Some 5,000 discarded cigarette packets were collected from streets and easy access bins of 22 towns in research carried out by marketing company MS intelligence whose major clients include the tobacco industry. It was released by the National Federation of Retail Newsagents in Ireland. 

On average over a quarter of the discarded cigarette packets (28 per cent) surveyed were non-domestic and not taxed in the State, the survey found. The lowest levels of non-domestic cigarette packets were found in Clonmel (19.6 per cent).

Areas with the highest incidence were Drogheda (32.8 per cent), Tallaght in Dublin (32.8 per cent) and Athlone (32.4 per cent) while levels in Dublin city were 27.4 per cent, Swords was 25 per cent while Dun Laoghaire was 22.6 per cent. Tallaght showed a rise of 4 percentage points since the last survey was carried out six months ago, the Federation said. 

The packets collected were “non-domestic and had no Irish duty paid stamp on them and and so were illegal,” the Federation said. Federation president Joe Sweeney accepted that some could have been brought into the State by holidaymakers returning from abroad. However he believed people were bringing in cigarettes “far in excess of what they need” and using them to “pay for their holiday” by selling to friends and relations.

Mr Sweeney said the scale of the illegal cigarette trade was “destroying local jobs” . Retailers depended “heavily on legal tobacco sales to also drive additional purchases”, he said.

Mr Sweeney said despite some high profile seizures Revenue was only “scratching the surface”. He urged the Government to prioritise a crackdown on illegal trade by giving market and street selling of tobacco “far stiffer penalties”. The survey was carried out between April and June by MS Intelligence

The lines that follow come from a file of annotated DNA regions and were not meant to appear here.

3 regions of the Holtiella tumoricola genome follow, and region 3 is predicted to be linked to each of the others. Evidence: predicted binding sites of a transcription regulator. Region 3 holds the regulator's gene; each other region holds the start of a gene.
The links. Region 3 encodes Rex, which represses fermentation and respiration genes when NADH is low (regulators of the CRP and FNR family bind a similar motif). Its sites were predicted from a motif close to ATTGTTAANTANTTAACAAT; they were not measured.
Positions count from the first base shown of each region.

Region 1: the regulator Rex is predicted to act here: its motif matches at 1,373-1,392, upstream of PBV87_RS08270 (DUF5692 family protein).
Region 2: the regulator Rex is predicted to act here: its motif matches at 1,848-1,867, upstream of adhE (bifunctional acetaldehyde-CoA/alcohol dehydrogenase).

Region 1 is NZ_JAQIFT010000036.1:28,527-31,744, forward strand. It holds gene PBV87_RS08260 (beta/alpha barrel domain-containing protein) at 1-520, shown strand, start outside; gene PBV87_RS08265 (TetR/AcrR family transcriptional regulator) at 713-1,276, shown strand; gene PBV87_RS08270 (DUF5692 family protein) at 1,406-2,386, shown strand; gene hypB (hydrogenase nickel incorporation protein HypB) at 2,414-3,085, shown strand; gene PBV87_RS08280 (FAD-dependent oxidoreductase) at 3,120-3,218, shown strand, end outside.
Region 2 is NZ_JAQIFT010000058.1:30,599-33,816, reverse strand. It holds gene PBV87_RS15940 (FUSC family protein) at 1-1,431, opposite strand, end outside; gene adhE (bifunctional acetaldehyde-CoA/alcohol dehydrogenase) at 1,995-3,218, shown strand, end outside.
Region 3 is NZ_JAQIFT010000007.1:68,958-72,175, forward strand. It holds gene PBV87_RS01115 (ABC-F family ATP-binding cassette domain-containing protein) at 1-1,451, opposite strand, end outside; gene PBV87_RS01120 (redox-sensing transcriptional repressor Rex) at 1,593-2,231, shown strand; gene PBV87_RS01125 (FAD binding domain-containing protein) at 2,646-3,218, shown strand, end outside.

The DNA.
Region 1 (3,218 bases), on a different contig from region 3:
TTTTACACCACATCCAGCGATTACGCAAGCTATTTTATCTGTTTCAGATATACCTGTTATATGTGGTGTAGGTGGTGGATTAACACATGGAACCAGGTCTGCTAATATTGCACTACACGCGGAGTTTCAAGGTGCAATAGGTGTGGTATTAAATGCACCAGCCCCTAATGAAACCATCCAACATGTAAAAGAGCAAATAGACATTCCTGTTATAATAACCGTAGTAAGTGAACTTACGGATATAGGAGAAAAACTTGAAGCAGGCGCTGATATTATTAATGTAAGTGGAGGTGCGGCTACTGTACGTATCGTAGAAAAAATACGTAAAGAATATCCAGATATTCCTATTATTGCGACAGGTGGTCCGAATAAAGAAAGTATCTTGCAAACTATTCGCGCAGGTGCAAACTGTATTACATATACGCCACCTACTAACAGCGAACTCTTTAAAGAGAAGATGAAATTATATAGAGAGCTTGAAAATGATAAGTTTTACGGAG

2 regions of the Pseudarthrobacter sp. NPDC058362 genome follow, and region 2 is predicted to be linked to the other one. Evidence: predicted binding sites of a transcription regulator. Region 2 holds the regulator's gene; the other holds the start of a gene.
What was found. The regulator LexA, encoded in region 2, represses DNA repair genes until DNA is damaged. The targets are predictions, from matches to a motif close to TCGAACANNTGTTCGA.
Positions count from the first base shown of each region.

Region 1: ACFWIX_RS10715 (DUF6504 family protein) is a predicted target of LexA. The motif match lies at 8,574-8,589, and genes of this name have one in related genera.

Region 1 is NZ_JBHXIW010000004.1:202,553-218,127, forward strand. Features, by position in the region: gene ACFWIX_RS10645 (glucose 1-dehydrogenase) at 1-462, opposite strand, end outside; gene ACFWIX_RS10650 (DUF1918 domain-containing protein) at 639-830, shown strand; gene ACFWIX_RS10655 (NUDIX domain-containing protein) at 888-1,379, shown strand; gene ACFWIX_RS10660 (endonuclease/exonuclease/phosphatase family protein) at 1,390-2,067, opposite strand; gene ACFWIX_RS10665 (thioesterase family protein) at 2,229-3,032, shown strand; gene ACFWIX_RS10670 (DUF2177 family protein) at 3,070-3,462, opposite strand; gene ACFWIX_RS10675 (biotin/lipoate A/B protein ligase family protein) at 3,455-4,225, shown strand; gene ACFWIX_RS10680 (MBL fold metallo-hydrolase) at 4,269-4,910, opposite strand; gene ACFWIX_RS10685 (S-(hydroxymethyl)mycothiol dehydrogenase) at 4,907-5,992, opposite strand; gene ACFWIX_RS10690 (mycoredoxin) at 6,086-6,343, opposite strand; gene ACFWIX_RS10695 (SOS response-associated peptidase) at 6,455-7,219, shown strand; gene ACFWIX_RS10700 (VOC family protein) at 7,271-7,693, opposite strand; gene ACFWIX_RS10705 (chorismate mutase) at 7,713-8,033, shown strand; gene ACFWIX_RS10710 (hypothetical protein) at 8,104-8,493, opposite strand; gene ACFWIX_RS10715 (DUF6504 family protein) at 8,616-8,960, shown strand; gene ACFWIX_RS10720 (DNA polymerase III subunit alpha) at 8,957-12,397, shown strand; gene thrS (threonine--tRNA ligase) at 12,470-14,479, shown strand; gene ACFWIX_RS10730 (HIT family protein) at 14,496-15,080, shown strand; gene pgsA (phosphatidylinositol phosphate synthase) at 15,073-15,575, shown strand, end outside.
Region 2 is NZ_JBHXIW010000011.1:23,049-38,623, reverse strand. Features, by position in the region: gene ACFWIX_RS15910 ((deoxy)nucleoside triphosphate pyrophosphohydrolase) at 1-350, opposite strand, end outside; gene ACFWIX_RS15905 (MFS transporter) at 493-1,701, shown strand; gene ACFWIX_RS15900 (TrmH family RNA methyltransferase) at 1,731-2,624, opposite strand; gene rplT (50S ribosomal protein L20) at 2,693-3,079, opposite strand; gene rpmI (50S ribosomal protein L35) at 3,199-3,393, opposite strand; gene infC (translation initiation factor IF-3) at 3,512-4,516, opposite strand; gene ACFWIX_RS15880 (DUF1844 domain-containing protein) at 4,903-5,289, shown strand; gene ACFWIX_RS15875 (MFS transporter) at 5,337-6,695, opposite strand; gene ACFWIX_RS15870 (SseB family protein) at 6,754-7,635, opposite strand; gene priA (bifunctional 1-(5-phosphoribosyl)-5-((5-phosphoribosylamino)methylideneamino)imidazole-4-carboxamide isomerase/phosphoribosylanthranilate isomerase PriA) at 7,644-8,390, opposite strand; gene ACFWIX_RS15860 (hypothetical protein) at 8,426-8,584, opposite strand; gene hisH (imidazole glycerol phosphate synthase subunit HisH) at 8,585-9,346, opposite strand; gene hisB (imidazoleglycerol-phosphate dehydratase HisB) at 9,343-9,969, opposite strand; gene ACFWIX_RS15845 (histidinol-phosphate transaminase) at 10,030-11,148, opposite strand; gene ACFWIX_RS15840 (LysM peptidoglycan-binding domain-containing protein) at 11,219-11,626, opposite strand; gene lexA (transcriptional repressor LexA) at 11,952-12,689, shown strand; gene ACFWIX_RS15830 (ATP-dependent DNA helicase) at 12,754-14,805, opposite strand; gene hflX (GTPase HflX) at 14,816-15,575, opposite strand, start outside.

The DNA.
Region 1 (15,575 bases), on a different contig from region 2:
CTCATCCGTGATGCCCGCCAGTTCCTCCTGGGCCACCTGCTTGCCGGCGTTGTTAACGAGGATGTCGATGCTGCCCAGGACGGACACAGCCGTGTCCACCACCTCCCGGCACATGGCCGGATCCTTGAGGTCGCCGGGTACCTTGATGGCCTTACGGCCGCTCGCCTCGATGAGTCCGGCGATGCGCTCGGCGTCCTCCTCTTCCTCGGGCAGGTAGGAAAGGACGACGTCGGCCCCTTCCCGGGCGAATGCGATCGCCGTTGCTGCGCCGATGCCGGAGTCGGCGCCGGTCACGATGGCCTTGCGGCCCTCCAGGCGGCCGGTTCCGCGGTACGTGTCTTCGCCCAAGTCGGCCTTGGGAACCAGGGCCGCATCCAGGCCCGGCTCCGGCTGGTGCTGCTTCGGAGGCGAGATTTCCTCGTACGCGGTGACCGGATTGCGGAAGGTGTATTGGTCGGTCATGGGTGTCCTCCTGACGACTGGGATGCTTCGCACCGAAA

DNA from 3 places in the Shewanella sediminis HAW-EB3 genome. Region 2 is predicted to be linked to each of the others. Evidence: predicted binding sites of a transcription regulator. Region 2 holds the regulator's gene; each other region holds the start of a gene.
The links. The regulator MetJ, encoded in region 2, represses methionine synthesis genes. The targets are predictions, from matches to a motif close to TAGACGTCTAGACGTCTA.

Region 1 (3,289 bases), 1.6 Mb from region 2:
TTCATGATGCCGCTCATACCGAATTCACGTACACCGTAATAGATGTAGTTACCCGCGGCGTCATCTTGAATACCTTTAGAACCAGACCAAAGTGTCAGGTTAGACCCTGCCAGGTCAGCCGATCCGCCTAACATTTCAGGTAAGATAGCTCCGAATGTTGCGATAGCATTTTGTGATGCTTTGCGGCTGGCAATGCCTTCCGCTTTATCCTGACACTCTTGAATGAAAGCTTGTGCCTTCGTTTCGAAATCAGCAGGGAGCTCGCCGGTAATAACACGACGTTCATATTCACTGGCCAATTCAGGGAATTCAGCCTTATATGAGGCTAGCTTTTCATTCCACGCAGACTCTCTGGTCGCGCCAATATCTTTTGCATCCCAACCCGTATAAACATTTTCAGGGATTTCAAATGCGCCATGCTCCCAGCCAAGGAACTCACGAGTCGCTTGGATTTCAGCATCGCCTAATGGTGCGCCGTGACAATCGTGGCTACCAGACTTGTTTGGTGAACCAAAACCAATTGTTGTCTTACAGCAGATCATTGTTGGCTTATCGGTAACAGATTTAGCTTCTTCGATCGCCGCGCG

A report by Italian-based researchers Transcrime last week found that Ireland has the third highest rate of tobacco smuggling in Europe, estimated at between 13 per cent and 29 per cent of all tobacco products. Earlier this month some 10.4million cigarettes were seized by customs officers at Dublin Port after arriving on a container shipped from Rotterdam.

(This article is not the property of John Ryan or

So who is the audience?

It is an older audience than that for the X-Factor article as the topic of illegal cigarettes would interest a more mature demographic. Children, teenagers, and people in their early twenties would usually not be interested in this topic (that is not to say that some could be – we are being presumptive here for the sake of considering generality and the larger audience).

So how does this shape the piece?

It uses specific facts and details, which a mature audience would expect when dealing with a serious issue such as this. This is as such an audience would not only expect proof of what is being said, but also an in-depth focus on such a serious issue.

How does this affect how the piece is written?

It is written in a neutral and unbiased manner, as the audience would expect restraint and calm; they would not expect a serious issue to be sensationalized due to the need to focus on it in a serious and appropriate manner. The text therefore simply reveals the areas that have the highest rates of illegal cigarettes while not giving an opinion on the findings or exaggerating the problem.

We have seen how considering the audience is fundamental to the development of a piece, and hence you should consider this when you write your piece. The key questions you should be asking yourself before you answer the question in the Part B/ composition sections are:

  • What am I being asked to do/ what is the task (and what language type is best for this answer)? (Known as clear appreciation of the task)
  • Who is my audience?
  • How should I write to them (seriously/ humorously, formally/ informally)? (Known as register)
  • What should I write about to them?
  • Does my answer read like the desired written medium (E. g does it read like a letter, speech to a certain audience)?